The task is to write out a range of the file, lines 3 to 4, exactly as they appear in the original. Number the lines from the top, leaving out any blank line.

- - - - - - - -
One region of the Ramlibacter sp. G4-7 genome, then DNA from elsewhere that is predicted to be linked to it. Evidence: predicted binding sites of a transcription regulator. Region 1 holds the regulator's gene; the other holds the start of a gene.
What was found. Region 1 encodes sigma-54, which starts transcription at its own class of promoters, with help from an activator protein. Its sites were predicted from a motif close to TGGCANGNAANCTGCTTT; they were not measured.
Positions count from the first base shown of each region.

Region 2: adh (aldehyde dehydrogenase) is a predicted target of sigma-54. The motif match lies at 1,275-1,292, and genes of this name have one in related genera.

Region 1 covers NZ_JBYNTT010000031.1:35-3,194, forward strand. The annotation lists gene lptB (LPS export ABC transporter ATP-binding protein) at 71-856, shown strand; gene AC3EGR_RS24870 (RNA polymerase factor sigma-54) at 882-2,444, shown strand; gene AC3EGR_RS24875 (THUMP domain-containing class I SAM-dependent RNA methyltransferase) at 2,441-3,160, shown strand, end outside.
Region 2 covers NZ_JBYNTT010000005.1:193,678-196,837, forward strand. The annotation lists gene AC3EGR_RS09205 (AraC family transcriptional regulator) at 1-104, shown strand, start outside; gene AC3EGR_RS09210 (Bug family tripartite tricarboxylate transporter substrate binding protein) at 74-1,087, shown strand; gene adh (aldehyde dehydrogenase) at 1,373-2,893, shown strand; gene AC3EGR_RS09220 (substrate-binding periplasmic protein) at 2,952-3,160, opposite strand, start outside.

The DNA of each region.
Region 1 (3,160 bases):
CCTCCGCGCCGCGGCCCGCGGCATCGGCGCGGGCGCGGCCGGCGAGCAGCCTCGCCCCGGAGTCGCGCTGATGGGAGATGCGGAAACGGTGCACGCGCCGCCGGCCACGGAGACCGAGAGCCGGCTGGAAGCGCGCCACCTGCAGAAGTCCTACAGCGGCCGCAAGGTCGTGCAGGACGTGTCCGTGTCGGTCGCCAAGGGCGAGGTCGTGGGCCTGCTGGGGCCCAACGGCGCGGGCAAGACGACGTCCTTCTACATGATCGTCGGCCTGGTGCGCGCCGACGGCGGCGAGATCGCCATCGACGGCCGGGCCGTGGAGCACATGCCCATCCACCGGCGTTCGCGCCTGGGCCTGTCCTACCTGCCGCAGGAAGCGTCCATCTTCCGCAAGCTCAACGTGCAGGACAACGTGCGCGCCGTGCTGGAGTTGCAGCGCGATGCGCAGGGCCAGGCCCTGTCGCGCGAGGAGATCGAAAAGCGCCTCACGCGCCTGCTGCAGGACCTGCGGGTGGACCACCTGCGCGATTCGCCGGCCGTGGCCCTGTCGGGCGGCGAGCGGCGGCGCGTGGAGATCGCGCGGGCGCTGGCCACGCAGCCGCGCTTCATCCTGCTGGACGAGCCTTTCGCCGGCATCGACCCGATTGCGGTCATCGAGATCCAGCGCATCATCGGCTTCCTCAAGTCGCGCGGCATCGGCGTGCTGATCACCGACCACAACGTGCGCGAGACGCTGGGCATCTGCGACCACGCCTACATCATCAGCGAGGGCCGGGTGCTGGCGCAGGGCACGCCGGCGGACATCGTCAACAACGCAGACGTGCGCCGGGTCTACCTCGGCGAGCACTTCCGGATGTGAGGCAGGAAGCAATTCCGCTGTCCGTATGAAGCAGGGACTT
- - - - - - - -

Positions count from the first base shown of each region.

Region 2: adh (aldehyde dehydrogenase) is a predicted target of sigma-54. The motif match lies at 1,275-1,292, and genes of this name have one in related genera.